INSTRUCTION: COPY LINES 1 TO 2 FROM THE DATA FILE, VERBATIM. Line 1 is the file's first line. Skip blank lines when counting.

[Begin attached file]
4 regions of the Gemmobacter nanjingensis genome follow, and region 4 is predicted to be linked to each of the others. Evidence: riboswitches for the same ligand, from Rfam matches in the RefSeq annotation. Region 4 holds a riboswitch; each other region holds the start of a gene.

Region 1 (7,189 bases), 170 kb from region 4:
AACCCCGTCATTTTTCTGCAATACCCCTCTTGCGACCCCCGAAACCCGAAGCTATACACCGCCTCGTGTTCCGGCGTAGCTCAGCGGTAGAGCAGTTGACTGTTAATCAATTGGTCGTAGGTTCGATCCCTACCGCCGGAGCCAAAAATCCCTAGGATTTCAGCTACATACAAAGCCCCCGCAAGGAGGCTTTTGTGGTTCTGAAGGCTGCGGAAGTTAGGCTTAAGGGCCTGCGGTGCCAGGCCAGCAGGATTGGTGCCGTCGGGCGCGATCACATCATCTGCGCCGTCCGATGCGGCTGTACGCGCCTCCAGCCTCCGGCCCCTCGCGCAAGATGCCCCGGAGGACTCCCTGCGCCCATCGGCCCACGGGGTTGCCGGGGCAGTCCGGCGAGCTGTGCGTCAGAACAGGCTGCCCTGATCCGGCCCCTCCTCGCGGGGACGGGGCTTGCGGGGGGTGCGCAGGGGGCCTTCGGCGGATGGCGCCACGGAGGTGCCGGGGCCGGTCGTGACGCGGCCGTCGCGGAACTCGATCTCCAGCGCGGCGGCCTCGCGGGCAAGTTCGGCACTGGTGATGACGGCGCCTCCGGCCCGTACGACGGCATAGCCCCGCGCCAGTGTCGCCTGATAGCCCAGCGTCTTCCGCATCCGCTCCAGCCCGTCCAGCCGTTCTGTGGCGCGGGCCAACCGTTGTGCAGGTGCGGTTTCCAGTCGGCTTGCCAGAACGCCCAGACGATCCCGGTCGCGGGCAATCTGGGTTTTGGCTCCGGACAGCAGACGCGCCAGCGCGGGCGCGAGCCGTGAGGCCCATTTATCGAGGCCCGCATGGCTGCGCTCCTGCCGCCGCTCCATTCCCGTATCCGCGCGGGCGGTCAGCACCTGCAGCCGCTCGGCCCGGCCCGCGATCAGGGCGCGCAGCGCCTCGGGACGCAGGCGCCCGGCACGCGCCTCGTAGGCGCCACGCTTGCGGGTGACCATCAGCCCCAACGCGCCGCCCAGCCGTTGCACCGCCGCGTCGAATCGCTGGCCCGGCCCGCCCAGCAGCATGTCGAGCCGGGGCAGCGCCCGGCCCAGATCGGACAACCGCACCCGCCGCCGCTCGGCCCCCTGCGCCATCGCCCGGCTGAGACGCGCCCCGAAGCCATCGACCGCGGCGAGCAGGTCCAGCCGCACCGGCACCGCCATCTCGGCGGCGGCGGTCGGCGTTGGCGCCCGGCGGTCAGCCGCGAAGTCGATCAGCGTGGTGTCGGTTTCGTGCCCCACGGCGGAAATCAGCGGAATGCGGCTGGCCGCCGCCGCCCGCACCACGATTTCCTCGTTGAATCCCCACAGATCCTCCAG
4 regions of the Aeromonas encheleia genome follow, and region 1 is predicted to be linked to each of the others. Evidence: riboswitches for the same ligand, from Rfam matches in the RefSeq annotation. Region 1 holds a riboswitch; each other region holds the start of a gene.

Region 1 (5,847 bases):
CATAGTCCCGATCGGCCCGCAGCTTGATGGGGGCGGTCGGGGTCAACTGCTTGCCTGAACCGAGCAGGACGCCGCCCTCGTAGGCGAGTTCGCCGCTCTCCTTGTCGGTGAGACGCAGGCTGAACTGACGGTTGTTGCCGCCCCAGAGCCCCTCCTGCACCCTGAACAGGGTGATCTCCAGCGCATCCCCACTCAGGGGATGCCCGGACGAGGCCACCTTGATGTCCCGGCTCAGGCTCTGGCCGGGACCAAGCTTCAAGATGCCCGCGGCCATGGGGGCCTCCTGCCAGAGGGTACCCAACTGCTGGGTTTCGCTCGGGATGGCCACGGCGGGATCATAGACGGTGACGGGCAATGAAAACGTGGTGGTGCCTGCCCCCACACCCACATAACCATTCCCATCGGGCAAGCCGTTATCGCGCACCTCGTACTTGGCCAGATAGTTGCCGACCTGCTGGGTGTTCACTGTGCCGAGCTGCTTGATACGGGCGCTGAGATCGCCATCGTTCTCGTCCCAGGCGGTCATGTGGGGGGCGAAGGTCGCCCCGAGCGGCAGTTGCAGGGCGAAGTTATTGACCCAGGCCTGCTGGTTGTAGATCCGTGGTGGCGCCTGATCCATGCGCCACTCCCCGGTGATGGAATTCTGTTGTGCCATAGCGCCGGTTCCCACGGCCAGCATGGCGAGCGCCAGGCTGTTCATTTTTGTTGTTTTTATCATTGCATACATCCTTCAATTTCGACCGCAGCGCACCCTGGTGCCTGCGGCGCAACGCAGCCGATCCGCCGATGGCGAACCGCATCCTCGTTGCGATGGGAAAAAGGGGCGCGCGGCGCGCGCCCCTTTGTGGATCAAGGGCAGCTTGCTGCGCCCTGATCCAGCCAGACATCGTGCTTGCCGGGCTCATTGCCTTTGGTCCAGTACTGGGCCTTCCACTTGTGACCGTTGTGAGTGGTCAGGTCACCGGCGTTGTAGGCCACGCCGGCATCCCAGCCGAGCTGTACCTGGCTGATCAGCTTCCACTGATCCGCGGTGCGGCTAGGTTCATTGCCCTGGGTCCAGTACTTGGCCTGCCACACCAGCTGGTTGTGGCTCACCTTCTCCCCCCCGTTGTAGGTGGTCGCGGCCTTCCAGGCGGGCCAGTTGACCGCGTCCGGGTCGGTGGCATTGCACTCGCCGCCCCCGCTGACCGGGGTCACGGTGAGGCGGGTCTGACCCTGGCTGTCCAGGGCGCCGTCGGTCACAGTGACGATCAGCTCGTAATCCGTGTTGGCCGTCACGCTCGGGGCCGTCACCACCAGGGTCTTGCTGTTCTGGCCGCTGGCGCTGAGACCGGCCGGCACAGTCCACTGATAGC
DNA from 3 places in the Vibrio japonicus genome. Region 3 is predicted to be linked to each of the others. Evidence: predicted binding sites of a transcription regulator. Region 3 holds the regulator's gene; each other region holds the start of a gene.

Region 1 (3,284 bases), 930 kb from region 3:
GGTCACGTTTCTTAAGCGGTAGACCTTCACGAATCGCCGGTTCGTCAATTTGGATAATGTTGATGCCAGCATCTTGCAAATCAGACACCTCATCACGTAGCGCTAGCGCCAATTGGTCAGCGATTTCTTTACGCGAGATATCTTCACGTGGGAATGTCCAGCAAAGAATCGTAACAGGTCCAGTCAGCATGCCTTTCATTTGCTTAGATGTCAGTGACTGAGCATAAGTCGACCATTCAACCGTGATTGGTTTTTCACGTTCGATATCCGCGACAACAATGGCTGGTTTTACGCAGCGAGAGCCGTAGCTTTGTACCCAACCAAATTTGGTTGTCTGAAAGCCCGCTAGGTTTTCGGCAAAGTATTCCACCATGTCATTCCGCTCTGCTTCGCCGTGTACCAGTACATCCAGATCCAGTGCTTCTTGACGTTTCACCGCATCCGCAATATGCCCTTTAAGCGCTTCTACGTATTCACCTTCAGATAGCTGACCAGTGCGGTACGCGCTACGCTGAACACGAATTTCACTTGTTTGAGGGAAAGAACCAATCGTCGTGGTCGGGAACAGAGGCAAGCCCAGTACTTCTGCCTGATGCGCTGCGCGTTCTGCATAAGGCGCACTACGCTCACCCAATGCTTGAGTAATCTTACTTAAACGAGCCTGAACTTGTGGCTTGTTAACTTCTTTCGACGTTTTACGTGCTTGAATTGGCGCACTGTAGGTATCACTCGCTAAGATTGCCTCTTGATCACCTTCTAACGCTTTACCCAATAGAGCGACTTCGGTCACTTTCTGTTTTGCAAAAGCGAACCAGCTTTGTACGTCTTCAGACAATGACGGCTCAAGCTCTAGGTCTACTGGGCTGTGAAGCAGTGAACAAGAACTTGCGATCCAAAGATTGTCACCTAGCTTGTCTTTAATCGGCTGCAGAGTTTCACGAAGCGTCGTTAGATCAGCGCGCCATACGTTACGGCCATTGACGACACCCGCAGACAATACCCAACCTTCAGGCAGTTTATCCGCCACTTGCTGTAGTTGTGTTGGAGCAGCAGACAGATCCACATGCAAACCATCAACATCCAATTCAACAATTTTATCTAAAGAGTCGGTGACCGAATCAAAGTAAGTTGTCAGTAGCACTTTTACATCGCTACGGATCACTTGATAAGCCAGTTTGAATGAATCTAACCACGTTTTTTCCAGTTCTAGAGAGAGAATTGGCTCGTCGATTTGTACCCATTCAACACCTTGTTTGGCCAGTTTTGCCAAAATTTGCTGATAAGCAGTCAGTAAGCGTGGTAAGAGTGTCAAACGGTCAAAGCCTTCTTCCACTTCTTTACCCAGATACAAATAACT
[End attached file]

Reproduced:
4 regions of the Gemmobacter nanjingensis genome follow, and region 4 is predicted to be linked to each of the others. Evidence: riboswitches for the same ligand, from Rfam matches in the RefSeq annotation. Region 4 holds a riboswitch; each other region holds the start of a gene.

Region 1 (7,189 bases), 170 kb from region 4: